Irrespectively of the precision of these estimates, deforestation seems to threat the future of Mexican forests. The World Health Organization (WHO) indicated that Mexico should have had approximately 0,7 ha of forest per habitant during the first decade of this century. However, Mexico only has 0,5 ha of forest per capita (Velazquez et al., 2002). This indicates that deforestation rates in Mexico exceed the reforestation efforts of governmental agencies. The current situation might be even more critical in the future; if deforestation rates remain constant for the next decade, then forest cover by 2025 will be reduced to 0,3 ha per capita (Velazquez et al., 2002). This change in land use, together with the increasing air pollution, may injure population welfare in the short term because of the reduction of ecosystems that provide atmospheric cleansing services.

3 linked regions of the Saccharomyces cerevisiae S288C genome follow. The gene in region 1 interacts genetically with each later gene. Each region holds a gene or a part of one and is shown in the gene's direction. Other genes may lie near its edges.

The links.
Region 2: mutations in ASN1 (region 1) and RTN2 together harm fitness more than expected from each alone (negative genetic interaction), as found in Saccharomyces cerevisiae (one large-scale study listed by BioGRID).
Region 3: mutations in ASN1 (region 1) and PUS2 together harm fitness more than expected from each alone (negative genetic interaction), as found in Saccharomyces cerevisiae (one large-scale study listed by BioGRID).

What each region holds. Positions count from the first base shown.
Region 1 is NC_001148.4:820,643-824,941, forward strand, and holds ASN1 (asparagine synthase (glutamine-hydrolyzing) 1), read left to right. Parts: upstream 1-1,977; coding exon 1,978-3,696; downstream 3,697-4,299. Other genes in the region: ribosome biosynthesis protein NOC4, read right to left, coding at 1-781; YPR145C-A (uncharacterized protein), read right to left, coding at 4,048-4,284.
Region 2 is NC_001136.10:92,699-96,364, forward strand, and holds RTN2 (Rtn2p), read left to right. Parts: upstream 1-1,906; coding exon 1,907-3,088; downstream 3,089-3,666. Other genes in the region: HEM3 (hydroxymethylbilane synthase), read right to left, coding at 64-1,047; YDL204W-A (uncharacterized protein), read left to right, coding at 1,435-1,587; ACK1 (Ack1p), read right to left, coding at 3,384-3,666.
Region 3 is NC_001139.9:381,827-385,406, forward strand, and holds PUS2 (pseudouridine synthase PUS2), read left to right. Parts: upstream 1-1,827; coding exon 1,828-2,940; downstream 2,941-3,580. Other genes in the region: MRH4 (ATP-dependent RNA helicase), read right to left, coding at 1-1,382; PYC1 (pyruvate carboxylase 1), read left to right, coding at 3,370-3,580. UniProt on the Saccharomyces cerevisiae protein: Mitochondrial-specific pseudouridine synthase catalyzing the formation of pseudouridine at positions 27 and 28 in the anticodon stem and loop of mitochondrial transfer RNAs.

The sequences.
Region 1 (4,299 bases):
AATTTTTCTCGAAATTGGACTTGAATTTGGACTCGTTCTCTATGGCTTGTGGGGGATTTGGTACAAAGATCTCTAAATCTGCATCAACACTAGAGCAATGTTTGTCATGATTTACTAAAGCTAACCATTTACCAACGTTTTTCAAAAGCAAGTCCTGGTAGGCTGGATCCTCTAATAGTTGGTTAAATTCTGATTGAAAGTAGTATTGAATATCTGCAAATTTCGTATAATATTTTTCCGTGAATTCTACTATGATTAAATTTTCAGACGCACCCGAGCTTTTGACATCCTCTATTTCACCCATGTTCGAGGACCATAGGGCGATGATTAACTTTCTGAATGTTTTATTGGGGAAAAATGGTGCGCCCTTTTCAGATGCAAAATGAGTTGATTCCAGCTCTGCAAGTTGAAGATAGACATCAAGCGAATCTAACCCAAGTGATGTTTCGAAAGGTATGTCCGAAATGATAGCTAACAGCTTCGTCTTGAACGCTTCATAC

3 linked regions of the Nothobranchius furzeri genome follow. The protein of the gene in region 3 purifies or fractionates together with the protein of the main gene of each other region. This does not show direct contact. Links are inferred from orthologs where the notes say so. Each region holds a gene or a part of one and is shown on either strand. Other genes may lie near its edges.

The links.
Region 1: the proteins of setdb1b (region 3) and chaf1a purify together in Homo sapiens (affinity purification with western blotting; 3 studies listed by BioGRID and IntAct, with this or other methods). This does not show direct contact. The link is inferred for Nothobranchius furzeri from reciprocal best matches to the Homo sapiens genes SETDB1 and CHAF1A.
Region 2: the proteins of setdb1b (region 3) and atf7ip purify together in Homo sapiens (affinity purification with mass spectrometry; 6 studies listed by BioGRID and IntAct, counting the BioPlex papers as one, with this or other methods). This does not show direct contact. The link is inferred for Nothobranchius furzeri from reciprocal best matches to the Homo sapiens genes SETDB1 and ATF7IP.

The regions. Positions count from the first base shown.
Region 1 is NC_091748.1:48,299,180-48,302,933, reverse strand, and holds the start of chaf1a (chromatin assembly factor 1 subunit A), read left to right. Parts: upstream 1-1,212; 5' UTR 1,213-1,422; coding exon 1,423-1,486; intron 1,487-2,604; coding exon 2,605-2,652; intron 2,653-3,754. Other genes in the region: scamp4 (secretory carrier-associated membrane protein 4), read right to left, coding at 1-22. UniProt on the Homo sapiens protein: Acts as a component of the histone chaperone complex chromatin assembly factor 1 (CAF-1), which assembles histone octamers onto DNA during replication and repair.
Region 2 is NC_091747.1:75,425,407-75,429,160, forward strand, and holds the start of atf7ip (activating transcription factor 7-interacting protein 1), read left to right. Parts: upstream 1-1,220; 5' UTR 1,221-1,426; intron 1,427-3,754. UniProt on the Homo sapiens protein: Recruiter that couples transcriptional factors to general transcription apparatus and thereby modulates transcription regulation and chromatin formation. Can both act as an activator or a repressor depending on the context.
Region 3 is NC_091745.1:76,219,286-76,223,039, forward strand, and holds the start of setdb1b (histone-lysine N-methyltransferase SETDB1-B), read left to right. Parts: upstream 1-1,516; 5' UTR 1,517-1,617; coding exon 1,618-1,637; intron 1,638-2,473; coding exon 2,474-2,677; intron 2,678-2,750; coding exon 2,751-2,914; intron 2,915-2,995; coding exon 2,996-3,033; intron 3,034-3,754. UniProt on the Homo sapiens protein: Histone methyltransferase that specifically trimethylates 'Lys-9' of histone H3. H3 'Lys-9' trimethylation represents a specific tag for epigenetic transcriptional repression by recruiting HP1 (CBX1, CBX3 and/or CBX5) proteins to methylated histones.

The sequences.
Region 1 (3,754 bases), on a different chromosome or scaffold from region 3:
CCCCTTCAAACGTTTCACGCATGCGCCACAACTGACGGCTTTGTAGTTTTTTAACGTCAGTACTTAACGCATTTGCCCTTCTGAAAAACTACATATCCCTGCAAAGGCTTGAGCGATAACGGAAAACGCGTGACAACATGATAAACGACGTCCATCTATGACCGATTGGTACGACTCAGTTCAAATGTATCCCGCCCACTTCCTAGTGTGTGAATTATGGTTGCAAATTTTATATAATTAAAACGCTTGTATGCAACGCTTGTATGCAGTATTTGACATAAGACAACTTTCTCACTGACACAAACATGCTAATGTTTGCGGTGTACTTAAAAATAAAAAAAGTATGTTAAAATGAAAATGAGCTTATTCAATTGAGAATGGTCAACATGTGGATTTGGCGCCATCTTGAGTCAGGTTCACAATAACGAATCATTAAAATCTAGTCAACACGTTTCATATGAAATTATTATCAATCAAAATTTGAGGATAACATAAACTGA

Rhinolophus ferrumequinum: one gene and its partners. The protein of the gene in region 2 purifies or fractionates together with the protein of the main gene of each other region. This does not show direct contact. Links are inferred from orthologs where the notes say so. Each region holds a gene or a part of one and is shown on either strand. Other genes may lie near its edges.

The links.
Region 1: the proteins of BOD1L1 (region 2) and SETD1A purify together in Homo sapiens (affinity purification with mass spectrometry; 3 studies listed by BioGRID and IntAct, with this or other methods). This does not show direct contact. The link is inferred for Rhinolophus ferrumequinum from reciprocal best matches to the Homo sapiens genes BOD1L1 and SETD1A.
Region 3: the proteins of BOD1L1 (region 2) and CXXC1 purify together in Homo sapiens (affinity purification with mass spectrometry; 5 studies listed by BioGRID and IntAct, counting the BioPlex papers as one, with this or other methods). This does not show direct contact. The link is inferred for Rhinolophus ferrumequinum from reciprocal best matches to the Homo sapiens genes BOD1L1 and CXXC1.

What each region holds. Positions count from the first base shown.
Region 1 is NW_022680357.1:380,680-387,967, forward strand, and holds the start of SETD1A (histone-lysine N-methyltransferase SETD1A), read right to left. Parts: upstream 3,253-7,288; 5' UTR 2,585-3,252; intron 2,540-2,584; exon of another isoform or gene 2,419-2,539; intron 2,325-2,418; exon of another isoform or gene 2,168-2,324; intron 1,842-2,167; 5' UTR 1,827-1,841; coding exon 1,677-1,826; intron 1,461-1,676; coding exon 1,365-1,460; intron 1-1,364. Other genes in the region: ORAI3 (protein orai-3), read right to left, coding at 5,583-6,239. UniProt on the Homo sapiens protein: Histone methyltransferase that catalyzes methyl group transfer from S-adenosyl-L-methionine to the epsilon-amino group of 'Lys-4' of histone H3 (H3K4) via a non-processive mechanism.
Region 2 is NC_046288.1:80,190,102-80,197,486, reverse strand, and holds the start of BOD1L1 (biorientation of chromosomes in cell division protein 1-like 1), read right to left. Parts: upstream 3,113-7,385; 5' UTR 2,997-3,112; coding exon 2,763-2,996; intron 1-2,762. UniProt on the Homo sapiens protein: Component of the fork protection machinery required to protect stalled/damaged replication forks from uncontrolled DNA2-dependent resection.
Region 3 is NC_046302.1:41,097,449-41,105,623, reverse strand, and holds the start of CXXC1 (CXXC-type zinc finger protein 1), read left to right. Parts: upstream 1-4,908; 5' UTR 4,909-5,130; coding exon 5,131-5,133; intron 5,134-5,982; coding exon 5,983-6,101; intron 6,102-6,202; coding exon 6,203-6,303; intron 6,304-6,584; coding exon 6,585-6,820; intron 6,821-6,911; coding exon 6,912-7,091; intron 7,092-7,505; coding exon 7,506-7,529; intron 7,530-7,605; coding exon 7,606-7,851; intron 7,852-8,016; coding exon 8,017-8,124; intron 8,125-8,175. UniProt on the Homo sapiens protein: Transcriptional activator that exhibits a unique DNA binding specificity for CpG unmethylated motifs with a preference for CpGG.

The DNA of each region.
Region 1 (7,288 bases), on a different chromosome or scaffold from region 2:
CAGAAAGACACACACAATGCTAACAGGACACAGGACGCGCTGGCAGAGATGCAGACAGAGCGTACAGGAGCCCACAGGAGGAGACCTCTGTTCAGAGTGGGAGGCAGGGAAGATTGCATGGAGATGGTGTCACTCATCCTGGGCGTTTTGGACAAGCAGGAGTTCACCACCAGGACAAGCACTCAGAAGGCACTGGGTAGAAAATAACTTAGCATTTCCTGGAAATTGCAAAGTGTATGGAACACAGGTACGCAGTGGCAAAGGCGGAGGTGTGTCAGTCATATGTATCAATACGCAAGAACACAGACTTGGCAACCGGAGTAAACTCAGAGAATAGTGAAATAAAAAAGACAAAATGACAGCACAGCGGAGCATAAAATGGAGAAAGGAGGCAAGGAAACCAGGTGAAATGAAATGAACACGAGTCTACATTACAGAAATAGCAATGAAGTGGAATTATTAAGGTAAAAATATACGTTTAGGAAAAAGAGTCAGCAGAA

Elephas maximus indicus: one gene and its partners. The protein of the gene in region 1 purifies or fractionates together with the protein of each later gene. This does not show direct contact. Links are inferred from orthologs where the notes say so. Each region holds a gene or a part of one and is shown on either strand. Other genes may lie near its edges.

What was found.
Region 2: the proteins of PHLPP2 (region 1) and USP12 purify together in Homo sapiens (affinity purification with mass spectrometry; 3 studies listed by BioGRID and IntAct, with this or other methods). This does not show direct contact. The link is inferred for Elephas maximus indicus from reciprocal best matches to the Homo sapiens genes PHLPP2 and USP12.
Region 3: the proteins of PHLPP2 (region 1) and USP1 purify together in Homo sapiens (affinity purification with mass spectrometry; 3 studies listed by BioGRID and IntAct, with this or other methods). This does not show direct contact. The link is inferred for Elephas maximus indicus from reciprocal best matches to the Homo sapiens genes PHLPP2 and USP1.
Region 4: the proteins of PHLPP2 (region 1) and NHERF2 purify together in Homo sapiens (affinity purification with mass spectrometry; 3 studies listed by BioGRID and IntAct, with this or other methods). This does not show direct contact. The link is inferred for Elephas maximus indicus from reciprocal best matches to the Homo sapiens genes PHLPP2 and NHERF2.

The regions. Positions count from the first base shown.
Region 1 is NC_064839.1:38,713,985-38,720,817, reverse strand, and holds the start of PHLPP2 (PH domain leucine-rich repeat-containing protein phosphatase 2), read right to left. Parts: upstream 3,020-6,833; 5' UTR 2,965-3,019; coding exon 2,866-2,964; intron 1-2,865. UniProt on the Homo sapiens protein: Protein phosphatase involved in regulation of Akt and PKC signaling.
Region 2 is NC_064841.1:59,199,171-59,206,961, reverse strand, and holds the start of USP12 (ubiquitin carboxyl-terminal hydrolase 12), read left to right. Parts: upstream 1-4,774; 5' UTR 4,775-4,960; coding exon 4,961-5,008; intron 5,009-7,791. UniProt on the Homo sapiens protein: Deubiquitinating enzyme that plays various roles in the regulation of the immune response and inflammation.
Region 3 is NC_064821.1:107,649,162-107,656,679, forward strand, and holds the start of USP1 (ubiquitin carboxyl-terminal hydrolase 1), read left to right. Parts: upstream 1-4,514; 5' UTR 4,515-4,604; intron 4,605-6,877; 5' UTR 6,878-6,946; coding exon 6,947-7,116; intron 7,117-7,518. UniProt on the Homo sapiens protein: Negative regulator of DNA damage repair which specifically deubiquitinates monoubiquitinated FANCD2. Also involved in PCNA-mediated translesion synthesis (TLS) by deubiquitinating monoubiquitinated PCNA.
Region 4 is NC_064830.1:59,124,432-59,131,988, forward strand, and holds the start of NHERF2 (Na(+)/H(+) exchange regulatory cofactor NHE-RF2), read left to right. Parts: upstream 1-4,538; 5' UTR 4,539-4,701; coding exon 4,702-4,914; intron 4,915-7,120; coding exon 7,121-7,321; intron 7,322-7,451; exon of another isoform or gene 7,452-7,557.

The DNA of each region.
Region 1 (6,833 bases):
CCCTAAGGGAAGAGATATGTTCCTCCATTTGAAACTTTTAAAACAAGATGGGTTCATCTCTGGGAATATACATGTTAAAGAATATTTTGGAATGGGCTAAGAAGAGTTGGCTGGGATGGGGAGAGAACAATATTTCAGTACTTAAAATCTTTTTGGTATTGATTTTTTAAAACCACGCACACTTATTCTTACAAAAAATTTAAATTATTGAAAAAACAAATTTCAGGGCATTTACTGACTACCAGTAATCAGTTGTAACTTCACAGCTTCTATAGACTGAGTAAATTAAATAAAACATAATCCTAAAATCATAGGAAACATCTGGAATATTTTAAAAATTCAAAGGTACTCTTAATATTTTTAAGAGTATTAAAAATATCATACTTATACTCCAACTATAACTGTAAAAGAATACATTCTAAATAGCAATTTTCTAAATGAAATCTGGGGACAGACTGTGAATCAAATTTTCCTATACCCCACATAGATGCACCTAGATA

A number of questions arise from this bleak picture: (1) Can we effectively reverse this situation? (2) Are conservation and restoration practices viable? (3) Are there benefits that can be derived from these activities? The next sections attempt to illustrate how cooperation among different sectors of society can contribute to positively answering these questions.


Potential business opportunities behind conservation and restoration in Mexico